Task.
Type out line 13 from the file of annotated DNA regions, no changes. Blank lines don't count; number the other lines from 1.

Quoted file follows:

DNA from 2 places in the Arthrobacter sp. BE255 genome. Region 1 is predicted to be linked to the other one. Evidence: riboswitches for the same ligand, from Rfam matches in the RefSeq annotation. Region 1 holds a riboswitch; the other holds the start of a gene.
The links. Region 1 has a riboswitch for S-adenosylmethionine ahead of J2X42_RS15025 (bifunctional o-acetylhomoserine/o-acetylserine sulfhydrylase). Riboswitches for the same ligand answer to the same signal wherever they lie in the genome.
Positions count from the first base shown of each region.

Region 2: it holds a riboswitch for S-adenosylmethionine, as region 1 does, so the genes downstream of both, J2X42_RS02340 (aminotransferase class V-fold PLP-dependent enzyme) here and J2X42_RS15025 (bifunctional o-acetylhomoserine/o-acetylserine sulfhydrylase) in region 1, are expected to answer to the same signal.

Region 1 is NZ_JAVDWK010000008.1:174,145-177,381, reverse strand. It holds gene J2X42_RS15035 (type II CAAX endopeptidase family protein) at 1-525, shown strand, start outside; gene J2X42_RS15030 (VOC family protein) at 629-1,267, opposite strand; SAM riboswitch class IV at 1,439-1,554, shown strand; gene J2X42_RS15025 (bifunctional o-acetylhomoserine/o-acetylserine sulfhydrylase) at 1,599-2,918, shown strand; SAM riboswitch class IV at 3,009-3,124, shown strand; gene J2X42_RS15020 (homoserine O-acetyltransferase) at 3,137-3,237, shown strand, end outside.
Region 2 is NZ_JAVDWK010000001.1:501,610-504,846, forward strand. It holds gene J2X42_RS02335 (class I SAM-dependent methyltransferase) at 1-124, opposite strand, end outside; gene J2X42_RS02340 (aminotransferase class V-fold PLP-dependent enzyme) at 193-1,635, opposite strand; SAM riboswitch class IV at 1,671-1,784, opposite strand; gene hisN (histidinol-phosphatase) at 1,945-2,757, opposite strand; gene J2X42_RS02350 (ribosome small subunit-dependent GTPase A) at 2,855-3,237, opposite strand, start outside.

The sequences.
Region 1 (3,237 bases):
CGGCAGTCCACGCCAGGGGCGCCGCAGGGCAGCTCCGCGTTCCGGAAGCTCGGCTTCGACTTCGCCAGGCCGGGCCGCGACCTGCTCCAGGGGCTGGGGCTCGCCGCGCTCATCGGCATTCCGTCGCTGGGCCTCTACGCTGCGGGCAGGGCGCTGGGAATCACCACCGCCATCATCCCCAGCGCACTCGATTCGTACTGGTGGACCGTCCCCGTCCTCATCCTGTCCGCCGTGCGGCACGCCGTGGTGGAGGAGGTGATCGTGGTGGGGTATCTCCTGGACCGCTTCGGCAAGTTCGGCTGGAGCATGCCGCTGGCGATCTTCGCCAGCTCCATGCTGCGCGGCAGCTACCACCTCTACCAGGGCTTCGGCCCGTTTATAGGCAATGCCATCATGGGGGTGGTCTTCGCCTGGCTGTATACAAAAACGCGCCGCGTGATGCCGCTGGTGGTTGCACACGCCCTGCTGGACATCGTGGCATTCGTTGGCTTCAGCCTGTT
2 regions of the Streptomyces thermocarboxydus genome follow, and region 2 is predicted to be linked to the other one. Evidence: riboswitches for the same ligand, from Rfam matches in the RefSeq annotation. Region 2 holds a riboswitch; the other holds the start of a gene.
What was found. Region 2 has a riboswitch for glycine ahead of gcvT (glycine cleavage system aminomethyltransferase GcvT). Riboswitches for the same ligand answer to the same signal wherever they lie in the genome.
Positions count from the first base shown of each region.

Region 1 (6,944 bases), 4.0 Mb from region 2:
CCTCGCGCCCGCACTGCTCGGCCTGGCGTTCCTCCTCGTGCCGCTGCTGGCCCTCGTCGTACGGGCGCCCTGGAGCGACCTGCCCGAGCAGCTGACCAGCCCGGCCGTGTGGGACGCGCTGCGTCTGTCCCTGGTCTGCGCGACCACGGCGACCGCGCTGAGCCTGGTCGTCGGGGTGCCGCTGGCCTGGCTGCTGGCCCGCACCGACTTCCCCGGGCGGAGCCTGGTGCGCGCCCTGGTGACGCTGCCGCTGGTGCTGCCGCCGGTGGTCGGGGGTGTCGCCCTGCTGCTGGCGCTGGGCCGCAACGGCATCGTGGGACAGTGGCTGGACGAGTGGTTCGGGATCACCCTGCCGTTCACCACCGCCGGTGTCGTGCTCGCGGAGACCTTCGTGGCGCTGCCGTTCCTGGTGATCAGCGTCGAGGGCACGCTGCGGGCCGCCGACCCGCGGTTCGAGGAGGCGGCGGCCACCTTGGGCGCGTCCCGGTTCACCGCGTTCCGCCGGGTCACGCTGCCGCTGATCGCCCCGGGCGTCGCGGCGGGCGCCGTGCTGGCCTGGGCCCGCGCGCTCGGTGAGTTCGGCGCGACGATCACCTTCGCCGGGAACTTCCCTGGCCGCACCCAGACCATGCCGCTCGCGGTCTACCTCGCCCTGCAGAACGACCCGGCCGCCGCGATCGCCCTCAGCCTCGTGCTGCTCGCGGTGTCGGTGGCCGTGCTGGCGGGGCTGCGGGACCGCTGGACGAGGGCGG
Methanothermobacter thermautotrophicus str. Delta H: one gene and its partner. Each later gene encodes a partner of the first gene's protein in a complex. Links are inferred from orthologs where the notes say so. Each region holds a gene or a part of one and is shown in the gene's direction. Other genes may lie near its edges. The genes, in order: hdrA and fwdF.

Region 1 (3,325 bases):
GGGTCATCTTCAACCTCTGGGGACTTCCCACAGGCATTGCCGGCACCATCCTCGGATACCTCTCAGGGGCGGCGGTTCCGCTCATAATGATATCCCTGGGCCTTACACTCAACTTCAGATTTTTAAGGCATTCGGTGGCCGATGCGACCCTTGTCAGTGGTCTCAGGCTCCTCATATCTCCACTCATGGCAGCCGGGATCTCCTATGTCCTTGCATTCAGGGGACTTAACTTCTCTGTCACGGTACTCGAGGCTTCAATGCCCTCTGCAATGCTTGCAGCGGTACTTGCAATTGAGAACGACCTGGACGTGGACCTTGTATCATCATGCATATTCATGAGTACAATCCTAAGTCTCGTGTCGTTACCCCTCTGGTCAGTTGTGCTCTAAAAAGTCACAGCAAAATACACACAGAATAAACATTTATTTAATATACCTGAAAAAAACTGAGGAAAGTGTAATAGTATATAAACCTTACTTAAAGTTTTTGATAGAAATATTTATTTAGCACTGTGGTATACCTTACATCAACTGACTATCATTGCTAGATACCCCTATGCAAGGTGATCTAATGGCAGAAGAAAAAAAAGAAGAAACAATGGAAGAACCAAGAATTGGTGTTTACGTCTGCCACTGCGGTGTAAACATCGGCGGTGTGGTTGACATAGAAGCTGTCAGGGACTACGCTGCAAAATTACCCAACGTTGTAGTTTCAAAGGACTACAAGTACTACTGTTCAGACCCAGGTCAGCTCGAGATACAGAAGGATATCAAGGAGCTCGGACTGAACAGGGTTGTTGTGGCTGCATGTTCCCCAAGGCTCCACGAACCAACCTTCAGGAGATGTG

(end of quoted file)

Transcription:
Region 1 (6,944 bases), 4.0 Mb from region 2: